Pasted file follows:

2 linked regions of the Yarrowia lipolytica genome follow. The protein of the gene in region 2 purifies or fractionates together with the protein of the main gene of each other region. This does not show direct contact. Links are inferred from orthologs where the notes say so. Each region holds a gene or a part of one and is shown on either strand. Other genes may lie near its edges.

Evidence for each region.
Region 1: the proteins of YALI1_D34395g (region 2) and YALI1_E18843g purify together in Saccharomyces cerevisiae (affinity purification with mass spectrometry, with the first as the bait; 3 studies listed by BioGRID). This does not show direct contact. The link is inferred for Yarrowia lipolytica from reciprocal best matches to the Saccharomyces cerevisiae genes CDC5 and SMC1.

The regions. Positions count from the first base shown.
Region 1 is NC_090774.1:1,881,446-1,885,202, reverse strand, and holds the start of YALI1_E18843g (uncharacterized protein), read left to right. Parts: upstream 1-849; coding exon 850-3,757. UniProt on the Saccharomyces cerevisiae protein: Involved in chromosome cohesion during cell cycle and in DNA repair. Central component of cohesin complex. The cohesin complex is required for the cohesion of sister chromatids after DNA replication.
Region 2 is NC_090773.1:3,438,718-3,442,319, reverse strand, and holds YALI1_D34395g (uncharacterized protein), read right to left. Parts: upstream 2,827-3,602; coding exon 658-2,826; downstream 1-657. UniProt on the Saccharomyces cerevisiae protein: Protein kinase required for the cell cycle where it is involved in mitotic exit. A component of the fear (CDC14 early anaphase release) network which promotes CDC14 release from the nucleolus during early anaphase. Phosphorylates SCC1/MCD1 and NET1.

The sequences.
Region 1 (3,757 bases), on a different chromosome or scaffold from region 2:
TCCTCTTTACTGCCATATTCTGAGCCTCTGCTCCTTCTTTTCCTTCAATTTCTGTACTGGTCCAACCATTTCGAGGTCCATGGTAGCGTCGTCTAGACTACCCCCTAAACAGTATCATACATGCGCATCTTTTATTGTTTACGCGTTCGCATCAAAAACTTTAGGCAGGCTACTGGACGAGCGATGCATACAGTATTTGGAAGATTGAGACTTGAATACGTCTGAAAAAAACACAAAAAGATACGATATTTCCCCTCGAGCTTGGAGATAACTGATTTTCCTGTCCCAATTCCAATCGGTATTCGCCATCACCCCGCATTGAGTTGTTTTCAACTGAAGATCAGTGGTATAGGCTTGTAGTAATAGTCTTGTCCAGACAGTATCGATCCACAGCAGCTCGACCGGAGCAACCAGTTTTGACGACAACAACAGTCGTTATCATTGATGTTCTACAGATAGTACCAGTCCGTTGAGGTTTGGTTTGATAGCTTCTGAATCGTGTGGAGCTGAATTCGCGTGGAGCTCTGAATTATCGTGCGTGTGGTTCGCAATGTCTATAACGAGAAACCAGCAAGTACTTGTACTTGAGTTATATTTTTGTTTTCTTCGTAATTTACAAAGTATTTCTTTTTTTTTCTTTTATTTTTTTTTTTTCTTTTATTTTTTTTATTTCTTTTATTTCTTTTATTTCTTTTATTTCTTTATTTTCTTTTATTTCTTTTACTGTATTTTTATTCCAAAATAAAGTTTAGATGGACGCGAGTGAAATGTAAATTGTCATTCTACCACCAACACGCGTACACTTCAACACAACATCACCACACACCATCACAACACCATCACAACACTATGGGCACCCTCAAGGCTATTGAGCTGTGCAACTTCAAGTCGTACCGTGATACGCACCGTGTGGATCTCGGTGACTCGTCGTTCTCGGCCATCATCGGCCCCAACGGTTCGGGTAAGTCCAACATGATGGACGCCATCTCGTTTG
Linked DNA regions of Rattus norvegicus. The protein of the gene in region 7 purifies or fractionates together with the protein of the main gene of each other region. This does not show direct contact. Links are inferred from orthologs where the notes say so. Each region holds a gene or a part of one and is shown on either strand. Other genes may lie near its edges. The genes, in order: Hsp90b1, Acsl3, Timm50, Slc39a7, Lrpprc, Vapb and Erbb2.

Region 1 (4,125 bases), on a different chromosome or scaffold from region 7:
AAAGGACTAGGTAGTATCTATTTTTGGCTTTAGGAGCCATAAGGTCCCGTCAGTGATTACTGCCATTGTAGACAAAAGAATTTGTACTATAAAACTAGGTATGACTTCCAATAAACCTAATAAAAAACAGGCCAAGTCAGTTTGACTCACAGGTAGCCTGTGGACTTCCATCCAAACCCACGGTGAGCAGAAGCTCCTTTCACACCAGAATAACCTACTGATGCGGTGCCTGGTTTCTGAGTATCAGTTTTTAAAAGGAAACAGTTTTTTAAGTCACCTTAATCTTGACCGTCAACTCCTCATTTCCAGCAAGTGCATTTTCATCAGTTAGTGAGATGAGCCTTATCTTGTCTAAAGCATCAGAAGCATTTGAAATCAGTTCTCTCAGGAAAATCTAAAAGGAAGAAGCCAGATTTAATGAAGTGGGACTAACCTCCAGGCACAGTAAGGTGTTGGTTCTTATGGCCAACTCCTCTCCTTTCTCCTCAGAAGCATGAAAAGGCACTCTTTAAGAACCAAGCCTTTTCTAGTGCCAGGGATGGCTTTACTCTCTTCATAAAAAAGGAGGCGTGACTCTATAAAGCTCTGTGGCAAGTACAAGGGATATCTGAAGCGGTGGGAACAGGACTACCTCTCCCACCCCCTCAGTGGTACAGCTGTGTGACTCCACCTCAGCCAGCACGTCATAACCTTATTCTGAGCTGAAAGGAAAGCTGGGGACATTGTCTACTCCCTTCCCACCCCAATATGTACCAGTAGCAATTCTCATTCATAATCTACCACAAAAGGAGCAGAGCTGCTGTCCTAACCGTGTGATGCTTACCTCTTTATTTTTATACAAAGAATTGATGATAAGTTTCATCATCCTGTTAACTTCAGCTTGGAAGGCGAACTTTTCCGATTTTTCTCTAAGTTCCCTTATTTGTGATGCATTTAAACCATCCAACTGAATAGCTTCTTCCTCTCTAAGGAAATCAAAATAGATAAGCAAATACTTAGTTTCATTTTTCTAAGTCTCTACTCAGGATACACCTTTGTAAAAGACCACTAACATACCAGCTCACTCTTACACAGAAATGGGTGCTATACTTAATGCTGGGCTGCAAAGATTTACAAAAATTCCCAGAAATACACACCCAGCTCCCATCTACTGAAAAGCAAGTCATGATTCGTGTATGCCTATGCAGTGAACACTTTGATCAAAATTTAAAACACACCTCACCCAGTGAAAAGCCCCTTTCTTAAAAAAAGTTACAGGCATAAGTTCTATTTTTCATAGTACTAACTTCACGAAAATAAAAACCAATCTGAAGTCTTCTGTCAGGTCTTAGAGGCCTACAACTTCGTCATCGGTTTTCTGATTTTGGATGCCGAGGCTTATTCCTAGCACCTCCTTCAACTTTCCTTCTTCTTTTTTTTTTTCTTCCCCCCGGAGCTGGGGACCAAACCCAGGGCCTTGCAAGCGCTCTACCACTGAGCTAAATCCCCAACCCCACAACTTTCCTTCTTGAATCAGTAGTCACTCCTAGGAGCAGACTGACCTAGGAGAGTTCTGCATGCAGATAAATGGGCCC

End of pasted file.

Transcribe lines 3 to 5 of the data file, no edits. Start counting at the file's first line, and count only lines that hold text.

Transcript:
Region 1: the proteins of YALI1_D34395g (region 2) and YALI1_E18843g purify together in Saccharomyces cerevisiae (affinity purification with mass spectrometry, with the first as the bait; 3 studies listed by BioGRID). This does not show direct contact. The link is inferred for Yarrowia lipolytica from reciprocal best matches to the Saccharomyces cerevisiae genes CDC5 and SMC1.

The regions. Positions count from the first base shown.
Region 1 is NC_090774.1:1,881,446-1,885,202, reverse strand, and holds the start of YALI1_E18843g (uncharacterized protein), read left to right. Parts: upstream 1-849; coding exon 850-3,757. UniProt on the Saccharomyces cerevisiae protein: Involved in chromosome cohesion during cell cycle and in DNA repair. Central component of cohesin complex. The cohesin complex is required for the cohesion of sister chromatids after DNA replication.